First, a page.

CurbTXT Turns Jerks Into Altruists
Some jerk parked their car in front of my driveway a few weeks ago. I had the car towed. Which made me a jerk, too, completing the cycle of awfulness.
Did it have to be this way? I needed to get my car out of my garage, it’s true, but while I was angry that the driveway was blocked, I really didn’t want to go all nuclear on the poor schmuck who had parked in my way. If there had been a way to reach the driver (and I did try knocking on nearby doors) I would have preferred to go that route. Having the car towed was a horrible punishment for what was likely just an oversight.
Three guys in a San Francisco neighborhood even more crowded than mine are working on a solution: CurbTXT. A small sticker on a user’s car informs others that the owner of the car is reachable through the SMS-based service, using the license plate as a unique identifier. The person sending the note, like “You’re blocking my driveway,” or, “Your meter is expired,” or, “Sorry to tell you someone broke into your car,” does not know the identify of the car owner, nor does the owner know the sender, unless the sender self-identifies in the note.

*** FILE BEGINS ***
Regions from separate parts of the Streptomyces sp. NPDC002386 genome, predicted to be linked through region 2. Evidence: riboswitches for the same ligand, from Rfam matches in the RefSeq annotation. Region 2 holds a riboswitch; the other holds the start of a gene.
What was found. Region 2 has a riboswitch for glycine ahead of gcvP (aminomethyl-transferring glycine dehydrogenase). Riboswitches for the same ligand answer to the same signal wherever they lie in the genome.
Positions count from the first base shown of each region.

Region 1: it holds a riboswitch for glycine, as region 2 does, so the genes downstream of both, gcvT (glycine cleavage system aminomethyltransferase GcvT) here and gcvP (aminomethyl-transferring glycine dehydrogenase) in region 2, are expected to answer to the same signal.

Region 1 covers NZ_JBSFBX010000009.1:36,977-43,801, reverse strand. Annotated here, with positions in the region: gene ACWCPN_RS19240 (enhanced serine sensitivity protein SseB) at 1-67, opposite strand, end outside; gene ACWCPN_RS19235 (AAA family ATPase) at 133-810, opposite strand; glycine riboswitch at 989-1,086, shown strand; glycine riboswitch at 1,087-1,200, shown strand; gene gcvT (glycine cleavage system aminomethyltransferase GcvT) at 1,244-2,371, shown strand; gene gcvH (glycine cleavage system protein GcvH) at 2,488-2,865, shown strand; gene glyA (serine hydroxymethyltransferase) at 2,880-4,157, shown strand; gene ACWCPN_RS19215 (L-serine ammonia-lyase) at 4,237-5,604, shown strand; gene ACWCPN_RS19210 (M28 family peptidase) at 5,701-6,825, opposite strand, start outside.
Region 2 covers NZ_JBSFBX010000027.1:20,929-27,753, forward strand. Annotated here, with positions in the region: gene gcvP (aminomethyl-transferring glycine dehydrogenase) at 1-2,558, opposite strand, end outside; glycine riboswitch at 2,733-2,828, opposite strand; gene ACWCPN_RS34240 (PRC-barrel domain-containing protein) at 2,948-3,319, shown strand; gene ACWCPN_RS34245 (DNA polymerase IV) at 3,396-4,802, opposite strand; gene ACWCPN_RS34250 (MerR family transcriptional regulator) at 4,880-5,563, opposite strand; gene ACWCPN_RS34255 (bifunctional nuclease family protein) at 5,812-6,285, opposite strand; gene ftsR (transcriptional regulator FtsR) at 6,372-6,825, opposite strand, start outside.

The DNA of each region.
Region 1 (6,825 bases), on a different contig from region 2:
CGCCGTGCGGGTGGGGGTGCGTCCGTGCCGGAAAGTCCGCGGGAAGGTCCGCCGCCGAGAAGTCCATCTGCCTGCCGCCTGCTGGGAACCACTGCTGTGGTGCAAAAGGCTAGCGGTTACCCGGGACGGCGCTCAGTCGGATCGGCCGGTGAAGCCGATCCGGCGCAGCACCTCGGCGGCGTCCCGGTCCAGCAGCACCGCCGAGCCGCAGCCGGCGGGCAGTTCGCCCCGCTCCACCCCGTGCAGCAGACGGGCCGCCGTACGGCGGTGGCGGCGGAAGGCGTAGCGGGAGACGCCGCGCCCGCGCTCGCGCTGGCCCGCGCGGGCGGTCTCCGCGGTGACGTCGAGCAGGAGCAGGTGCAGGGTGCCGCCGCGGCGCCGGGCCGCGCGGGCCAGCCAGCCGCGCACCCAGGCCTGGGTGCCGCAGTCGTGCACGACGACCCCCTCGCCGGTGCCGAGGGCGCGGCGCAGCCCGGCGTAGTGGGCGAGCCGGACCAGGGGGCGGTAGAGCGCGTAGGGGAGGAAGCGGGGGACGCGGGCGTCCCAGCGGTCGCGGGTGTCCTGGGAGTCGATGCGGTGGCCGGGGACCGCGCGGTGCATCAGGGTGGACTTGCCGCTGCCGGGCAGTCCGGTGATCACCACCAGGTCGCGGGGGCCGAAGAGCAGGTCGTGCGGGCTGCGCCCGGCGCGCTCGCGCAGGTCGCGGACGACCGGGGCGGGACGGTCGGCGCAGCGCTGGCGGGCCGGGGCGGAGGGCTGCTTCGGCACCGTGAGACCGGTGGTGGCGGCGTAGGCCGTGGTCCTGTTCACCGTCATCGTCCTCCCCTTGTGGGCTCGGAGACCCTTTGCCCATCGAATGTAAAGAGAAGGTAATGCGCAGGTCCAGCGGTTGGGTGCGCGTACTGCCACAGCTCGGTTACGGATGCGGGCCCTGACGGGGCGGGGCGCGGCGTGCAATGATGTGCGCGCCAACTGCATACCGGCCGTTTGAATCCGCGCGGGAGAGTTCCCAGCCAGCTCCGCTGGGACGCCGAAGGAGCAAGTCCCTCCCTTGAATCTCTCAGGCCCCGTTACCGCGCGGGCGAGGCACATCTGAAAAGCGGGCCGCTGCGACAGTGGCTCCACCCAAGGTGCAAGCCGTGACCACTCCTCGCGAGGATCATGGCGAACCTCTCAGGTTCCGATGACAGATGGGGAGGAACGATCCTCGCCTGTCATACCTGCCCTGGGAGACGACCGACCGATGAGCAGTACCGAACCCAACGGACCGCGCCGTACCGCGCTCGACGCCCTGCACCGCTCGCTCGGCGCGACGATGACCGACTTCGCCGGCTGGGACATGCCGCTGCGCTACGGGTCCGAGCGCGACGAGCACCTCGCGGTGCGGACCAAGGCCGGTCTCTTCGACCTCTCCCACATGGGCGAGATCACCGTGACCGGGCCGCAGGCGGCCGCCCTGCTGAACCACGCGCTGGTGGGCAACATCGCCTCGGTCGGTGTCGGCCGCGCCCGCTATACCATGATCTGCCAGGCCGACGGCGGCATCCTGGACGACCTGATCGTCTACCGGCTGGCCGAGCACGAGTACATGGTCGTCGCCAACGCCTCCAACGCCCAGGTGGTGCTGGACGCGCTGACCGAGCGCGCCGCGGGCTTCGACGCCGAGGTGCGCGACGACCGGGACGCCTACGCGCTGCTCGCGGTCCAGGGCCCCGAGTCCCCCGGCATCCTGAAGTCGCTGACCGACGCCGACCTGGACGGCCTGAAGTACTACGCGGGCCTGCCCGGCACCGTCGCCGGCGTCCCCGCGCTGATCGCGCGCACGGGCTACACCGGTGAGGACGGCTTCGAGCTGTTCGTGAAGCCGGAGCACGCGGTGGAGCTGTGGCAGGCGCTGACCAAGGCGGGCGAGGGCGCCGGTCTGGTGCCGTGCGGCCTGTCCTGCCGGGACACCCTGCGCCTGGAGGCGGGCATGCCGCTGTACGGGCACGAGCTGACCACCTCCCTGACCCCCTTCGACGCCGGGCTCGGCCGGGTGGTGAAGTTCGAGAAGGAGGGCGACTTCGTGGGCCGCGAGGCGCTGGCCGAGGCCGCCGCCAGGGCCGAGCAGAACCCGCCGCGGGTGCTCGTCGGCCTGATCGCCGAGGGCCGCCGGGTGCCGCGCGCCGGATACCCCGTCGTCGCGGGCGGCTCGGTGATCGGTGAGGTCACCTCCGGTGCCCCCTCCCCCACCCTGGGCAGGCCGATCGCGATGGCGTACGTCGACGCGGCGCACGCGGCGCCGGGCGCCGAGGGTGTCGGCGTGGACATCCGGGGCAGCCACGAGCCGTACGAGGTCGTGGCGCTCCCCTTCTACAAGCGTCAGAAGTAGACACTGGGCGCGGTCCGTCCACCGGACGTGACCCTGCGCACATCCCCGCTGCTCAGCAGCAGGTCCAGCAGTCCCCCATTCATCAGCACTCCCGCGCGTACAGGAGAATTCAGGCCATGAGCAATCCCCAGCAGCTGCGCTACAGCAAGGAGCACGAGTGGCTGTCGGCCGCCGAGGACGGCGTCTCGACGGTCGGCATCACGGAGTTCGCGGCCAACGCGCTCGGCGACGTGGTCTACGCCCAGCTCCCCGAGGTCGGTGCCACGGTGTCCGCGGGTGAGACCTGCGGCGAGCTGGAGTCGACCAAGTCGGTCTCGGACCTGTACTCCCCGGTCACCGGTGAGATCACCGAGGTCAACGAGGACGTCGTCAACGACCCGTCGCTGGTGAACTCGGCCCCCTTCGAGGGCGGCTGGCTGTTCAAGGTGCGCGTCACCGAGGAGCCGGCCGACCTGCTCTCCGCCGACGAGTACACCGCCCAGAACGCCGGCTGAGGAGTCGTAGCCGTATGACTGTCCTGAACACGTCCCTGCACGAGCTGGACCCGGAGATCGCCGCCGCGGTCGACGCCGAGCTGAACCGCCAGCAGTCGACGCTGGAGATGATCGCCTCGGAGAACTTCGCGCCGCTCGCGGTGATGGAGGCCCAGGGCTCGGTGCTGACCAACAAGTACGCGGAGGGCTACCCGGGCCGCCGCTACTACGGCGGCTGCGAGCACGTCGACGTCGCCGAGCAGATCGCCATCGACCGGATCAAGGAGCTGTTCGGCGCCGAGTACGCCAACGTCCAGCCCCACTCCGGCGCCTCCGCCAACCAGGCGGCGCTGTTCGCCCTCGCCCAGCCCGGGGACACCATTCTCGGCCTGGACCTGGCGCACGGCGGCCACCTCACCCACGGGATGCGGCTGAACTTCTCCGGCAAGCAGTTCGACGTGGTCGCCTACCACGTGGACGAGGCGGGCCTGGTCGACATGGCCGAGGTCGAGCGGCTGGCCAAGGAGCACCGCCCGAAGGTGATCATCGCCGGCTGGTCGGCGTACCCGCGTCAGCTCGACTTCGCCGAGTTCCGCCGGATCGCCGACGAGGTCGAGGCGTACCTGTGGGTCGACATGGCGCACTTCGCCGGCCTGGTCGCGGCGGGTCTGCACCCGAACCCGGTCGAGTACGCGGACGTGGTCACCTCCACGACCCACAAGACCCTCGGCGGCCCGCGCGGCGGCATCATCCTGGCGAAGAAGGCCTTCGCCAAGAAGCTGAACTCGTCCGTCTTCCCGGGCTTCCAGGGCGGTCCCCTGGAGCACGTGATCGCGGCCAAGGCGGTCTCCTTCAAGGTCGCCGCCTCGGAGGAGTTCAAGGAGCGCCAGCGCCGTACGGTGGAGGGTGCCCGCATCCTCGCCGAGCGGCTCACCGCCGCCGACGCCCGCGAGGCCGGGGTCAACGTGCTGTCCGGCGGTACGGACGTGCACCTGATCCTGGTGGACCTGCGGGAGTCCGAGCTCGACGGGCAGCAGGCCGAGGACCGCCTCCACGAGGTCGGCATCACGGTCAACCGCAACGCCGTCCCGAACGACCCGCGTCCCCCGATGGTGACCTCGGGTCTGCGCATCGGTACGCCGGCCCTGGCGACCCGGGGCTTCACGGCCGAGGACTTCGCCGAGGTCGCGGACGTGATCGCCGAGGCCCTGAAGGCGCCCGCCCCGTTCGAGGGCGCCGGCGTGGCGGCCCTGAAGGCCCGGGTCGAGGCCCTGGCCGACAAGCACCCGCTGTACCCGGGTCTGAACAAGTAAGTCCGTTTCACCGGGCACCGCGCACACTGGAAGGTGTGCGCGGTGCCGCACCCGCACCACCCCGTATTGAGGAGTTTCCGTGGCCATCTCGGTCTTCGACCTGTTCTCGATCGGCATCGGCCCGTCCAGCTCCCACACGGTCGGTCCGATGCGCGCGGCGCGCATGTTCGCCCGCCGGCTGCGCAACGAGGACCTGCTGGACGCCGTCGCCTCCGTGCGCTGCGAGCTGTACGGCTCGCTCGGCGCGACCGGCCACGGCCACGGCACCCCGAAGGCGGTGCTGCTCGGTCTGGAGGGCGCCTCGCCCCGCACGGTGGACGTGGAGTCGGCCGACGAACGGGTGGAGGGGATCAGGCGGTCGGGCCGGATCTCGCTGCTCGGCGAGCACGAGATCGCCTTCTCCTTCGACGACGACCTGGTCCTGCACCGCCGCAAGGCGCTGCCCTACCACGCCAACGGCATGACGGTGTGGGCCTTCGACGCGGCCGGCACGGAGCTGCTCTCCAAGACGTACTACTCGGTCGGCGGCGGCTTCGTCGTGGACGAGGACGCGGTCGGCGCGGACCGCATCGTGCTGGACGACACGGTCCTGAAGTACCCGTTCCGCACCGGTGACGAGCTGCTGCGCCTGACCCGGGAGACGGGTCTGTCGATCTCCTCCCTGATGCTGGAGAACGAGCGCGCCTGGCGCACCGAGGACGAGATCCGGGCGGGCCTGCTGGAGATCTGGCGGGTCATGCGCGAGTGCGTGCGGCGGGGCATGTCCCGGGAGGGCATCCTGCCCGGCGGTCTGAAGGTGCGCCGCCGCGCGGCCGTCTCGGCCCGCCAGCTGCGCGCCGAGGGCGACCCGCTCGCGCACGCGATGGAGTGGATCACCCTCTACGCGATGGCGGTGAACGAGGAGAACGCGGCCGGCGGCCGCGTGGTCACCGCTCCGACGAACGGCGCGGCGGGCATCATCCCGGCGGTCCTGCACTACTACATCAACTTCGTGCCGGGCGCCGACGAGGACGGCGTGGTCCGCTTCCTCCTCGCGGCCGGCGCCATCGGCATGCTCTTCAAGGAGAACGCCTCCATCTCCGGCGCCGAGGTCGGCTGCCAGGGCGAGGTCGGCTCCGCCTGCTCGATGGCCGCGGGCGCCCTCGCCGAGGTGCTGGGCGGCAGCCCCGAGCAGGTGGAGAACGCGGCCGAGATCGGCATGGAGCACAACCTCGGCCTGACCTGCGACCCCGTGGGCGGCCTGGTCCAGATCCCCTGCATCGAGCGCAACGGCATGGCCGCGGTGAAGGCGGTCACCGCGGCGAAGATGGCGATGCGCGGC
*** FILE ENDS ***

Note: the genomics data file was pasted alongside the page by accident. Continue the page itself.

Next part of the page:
In other words, it brings the possibility of neighborliness into a situation where it hadn’t been possible before.
Great, right? But there’s a problem: Growth. Also: Business model.
Since launch, in September of 2012, the service has been used to send “dozens” of warning messages, cofounder Ian Sotzing told me. That’s not all too terrible for a service that was launched in one small neighborhood by guys trailing parking officers and sliding flyers under windshields next to parking tickets, but it’s not exactly a rocketship of scalability.
So when I was meeting with Ian, another cofounder, Alex Maxa, was meeting with people from the San Francisco board of supervisors, who, he later told me, were quite interested in the project. Alex tells me that the City doesn’t make revenue from towed cars (the towing company does), and that a service that made it possible to reach car owners before they are towed would be to everyone’s benefit (except the towing company). City support of CurbTXT would greatly help awareness and growth, and potentially provide a little revenue stream.
Our cars are weird havens of anonymity, but they don’t have to be quite so walled-off. A double-blind system that allows communication to car owners while still shielding identity looks like a good way to make cities more livable, by helping turn jerks back into human beings.
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